- You can apply online: no visa charges (Applicants must select ‘yes’ to the visa application charge concession question in the application and select the ‘Nil VAC’ option).
- You can apply alone or with the support of a migration agent, if you prefer
- You must be in Australia
FAQs Subclass 408 – Covid 19 Visa
If I work or if I intend to work for more than 1 employer, should I apply for a 408 – COVID 19 Visa?
No – condition 8107 explicitly says you cannot work for more than 1 employer at the same time and the employer must be the one you stated in your Visa application.
Can I work with ABN?
No – condition 8107 says you cannot work for yourself (you must be employed)
Can I change my employer after I apply for a 408 COVID 19 Visa?
Yes – as long as you keep working in an employer in a critical sector and you should notify the DHA by filling form 1022 every time you change your employer to demonstrate employment in critical sector to satisfy condition 8107
Can I apply for a 408 COVID 19 Visa earlier than 90 days from my current visa expiry date?
NO – to apply you must hold a substantive visa that expires in 90 days or less (or your last substantive visa expired less than 28 days ago).
Can I cancel my COE and apply for a Subclass 408 COVID-19 Visa?
Unless your Student visa expiry date is less than 90 days, you cannot apply for a Subclass 408 Visa. This means that, if your COE gets cancelled you will be exposed to possible cancellation of your Student Visa.
Is the No Further Stay Condition always applied to a 408 subclass Visa?
NO – This is at the discretion of DHA – as far as our migration partners experienced, the 8503 NFS condition hasn’t statistically applied to most of the 408 Visa they have processed, until now.
Can I apply for a further visa after my 408 Visa expires?
Yes – unless your 408 visa includes the 8503 NFS condition, you are allowed to apply for another visa before the expiry date of your 408 Visa.
How much can I stay with a 408 Visa (visa length)?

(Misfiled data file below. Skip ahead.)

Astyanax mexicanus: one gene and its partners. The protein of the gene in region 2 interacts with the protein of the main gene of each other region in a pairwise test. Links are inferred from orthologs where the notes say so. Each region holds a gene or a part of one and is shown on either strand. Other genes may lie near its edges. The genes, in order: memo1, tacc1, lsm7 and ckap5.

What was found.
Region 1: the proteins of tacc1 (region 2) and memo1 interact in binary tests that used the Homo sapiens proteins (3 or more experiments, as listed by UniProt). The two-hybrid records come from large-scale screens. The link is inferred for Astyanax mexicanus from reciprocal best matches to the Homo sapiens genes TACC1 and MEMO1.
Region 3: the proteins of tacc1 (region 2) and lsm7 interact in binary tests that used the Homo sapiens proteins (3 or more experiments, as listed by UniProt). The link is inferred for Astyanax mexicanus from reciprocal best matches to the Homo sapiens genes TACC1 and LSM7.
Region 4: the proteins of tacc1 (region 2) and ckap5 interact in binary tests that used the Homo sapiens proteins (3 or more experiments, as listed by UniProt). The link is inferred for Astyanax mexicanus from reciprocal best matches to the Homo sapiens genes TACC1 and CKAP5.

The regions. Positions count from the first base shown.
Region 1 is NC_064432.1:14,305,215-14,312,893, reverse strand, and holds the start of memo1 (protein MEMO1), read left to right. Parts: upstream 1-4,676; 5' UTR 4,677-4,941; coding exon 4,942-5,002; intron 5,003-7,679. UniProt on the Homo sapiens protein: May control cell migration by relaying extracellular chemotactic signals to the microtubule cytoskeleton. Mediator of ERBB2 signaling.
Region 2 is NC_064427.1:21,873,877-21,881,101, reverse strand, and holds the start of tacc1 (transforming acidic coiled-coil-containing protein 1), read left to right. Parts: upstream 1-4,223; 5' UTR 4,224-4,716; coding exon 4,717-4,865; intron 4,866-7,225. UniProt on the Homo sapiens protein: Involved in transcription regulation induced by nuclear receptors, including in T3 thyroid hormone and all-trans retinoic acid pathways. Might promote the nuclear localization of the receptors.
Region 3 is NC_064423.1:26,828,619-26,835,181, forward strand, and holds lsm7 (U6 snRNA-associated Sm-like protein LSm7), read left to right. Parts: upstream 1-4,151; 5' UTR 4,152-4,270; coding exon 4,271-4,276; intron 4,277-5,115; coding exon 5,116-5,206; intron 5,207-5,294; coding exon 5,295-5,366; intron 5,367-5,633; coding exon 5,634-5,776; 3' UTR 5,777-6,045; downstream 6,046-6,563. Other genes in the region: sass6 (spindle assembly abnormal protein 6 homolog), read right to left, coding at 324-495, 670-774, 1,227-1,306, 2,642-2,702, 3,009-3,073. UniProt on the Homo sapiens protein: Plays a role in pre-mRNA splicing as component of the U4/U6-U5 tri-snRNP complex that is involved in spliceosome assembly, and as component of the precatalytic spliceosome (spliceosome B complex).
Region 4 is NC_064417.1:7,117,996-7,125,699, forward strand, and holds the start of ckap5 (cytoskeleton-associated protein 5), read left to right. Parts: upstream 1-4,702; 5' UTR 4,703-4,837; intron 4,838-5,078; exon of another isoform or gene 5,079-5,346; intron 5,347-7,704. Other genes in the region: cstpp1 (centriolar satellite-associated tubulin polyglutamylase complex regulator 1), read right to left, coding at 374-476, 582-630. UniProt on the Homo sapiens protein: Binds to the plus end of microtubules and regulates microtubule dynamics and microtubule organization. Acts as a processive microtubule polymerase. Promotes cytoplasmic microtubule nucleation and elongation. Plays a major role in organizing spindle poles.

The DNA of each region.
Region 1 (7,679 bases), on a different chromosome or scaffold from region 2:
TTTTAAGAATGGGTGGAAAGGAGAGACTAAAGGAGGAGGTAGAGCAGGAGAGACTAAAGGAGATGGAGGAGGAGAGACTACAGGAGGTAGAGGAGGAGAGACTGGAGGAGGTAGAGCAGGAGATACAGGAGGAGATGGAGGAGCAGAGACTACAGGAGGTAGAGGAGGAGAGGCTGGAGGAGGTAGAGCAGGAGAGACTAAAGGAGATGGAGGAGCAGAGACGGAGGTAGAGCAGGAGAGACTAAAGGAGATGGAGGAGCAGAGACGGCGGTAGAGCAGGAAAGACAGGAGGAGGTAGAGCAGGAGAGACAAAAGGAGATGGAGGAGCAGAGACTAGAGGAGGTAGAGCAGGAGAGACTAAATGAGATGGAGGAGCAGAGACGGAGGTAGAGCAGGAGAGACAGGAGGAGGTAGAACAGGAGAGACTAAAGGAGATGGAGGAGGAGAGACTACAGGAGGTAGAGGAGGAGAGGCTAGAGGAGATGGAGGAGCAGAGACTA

From 3 to up to 12 months, according to the following scenarios
- If you are working/intend to work in a critical sector: the 408 Visa length may vary from some months up to 12
months. Usually, the length of your 408 visa is related to the length of the employment letter/agreement provided at
the time of the visa application.
- If you are not working in a critical sector – up to 3 months
Can I study while holding the 408 visa?
Yes, there are no limitations to study so you can enrol in the course you wish as an international student.
PROS and CONS: 408 Visa VS Student Visa (extended work rights)
Overall: both initiatives offer great opportunities and value to current temporary visa holders.
The fact that the DHA has included Hospitality & Tourism in the critical sector list is a positive sign if you are studying, working in this industries as it gives you full time work right if you are a student and the possibility to apply for a 408 Visa if your current visa is approaching to its expiry (less than 90 days).
The Student Visa and the 408 Visa – Covid 19 have different characteristics, requirements and conditions that may suit or not your goals and your personal circumstances in Australia.
Let’s consider the different scenario
- If you want to work with more than 1 employer: student visa: If you work or intend to work in a critical sector for more than 1 employer, the student visa is the only one allowing you to do it. If you hold a Student Visa and you work in a critical industry you can now work an unlimited number of hours (this includes Tourism & Hospitality).